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Recession is over with a bang – but will voters forgive the government for years of economic disappointment? | Business News


Britain is not just out of recession. It is out of recession with a bang.

The economic growth we saw reported this morning by the Office for National Statistics is not just faster than most economists expected, it is the fastest growth we’ve seen since the tail-end of the pandemic when the UK was bouncing back from lockdown.

But, more than that, there are three other facts that the prime minister and chancellor will be gleeful about (and you can expect them to be talking about this number for a long time).

First, it’s not just that the economy is now growing again after two-quarters of contraction (that was the recession).

An economic growth rate of 0.6% is near enough to what economists used to call “trend growth”, back before the crisis – in other words, it’s the kind of number which signifies the economy growing at more or less “normal” rates.

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And normality is precisely the thing the government wants us to believe we’ve returned to.

Second, that 0.6% means the UK is, alongside Canada, the fastest-growing economy in the G7 (we’ve yet to hear from Japan, but economists expect its economy to contract in the first quarter).

Third, it’s not just gross domestic product (GDP) that’s up. So too is gross domestic product per head – the number you get when you divide our national income by every person in the country.

After seven years without any growth, GDP per head rose by 0.4% in the first quarter. And since GDP per head is a better yardstick for the “feelgood factor”, perhaps this means people will finally start to feel better off.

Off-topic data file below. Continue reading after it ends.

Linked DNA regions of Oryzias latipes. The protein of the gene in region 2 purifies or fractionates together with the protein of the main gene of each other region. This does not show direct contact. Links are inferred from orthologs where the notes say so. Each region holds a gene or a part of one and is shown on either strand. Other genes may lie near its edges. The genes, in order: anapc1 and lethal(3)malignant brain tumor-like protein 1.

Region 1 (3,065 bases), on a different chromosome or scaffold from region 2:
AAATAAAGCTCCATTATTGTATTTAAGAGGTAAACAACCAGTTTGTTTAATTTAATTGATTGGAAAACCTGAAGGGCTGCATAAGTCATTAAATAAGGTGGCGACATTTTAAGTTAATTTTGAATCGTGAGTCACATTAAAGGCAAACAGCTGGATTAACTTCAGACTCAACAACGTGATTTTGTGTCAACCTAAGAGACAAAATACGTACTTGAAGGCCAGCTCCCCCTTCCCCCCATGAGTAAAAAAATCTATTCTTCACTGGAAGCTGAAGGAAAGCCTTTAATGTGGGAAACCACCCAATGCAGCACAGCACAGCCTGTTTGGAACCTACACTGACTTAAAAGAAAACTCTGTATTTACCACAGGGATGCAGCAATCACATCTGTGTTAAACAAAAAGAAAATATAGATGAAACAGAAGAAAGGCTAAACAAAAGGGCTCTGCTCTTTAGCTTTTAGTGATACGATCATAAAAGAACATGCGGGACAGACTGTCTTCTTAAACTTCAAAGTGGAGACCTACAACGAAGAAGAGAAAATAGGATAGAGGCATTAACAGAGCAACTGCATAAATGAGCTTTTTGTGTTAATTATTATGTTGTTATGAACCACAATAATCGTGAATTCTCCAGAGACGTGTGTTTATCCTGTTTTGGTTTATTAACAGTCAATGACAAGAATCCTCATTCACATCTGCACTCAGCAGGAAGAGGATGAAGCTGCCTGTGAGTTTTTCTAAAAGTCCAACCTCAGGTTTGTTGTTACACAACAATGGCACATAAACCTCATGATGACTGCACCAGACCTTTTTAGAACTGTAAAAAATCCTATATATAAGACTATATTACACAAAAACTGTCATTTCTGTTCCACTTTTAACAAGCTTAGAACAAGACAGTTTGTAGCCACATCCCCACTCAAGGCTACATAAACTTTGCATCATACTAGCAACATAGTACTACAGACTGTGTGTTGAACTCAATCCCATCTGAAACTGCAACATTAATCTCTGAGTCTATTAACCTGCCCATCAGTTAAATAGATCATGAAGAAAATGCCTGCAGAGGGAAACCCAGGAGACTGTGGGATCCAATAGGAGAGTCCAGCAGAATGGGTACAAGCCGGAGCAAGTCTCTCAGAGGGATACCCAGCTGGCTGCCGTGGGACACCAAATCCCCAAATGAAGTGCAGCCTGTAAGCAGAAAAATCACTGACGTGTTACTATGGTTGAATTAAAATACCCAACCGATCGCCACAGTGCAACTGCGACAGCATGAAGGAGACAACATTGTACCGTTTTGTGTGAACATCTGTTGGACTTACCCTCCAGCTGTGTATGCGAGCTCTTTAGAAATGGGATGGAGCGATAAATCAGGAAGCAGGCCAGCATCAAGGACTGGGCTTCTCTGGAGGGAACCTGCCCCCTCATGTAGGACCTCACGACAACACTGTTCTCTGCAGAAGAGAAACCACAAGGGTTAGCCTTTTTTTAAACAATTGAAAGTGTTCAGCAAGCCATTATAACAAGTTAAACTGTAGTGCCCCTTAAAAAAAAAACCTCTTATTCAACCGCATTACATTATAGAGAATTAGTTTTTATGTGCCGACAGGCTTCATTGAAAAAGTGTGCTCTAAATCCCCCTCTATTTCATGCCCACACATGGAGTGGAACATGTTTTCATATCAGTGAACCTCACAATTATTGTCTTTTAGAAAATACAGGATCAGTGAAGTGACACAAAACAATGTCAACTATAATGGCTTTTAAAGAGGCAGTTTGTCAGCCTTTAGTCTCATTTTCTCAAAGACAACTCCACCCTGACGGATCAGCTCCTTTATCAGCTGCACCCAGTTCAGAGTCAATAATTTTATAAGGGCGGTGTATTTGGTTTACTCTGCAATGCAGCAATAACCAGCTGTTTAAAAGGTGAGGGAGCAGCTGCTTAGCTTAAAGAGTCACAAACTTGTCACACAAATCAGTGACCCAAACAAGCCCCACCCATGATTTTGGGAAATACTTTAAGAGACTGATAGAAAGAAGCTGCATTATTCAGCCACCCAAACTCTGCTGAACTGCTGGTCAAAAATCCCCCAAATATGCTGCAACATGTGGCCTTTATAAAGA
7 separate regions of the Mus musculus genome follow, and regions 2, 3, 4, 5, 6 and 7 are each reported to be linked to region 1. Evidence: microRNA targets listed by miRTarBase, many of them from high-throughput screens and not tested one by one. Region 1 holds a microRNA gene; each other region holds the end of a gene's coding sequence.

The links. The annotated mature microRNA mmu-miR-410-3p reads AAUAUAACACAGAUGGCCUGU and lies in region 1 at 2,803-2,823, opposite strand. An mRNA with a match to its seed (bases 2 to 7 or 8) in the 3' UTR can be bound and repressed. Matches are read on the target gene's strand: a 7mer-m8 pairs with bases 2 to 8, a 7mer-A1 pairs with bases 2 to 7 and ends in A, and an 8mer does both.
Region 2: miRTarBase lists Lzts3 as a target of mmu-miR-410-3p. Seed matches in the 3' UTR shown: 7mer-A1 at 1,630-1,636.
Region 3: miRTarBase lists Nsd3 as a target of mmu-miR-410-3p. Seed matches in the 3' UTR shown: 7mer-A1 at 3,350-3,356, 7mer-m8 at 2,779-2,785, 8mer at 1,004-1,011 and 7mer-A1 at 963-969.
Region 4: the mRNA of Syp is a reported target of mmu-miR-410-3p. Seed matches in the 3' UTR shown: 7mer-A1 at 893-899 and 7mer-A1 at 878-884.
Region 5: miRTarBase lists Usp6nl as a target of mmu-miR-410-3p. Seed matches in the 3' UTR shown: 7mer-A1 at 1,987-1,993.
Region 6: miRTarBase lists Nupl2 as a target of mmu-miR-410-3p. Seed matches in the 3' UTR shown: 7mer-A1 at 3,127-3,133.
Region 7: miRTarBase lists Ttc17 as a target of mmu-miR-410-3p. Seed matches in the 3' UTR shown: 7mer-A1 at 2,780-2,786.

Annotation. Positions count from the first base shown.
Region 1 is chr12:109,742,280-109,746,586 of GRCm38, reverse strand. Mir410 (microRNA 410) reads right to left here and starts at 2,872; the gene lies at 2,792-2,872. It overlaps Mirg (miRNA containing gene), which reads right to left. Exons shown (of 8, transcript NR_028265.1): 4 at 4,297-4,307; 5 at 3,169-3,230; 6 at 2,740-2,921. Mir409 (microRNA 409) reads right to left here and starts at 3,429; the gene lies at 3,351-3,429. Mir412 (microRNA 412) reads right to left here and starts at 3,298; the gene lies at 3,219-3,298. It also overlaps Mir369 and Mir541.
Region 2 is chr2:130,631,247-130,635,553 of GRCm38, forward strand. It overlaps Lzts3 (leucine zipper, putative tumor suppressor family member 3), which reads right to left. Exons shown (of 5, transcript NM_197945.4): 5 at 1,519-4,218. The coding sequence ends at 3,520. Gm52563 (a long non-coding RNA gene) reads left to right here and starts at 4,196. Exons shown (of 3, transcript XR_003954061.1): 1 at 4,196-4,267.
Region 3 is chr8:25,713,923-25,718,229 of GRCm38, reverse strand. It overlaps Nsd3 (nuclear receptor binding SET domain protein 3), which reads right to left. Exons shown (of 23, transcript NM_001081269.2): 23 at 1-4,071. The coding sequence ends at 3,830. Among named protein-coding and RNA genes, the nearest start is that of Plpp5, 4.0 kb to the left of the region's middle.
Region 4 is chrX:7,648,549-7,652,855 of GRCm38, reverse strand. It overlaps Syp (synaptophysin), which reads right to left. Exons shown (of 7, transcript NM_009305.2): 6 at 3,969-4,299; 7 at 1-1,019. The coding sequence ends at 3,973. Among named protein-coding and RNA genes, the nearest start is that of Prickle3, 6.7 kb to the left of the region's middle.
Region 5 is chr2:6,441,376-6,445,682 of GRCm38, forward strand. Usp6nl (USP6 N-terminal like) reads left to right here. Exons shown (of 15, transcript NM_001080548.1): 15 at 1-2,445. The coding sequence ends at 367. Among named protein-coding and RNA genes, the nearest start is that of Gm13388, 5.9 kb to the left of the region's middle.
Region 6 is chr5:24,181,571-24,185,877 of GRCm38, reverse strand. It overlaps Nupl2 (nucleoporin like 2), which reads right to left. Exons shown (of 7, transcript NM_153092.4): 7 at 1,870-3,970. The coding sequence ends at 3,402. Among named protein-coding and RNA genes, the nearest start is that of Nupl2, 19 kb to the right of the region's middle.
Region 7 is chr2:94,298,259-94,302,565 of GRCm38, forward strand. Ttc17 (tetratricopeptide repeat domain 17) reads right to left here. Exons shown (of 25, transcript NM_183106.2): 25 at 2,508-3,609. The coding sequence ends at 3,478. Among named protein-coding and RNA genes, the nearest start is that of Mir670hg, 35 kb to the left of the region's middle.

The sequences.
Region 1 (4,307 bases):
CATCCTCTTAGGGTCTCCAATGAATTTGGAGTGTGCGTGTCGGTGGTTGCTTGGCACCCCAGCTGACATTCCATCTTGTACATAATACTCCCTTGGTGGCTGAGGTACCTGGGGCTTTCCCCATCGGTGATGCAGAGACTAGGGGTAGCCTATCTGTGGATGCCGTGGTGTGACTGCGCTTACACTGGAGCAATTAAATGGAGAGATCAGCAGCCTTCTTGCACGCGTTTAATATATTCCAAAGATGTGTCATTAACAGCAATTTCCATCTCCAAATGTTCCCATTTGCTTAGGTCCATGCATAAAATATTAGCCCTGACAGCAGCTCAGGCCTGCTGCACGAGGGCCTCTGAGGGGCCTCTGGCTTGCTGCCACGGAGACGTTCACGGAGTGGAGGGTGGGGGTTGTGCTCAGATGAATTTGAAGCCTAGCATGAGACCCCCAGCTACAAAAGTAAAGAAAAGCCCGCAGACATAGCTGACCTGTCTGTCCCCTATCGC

But this is where the problems come in. Because while this latest set of GDP figures is undoubtedly positive, the numbers that came before are undoubtedly grim.

GDP per head is still considerably lower, in real terms, than it was in 2022, before the mini-budget, or for that matter lower than in early 2019.

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This raises another question: when people think about the state of the economy ahead of the election (and obviously these new figures are likely to increase the speculation about the date of the election), do they put more weight on the years of economic disappointment or the bounce back after them?

Do they focus on the fact that we’re now growing at a decent whack or on the fact that their income per head is, in real terms, no higher today than it was five years ago?

These are the questions we will all be mulling in the coming months – as the next election approaches.

One thing is for sure: this won’t be the last time you hear about these GDP numbers.



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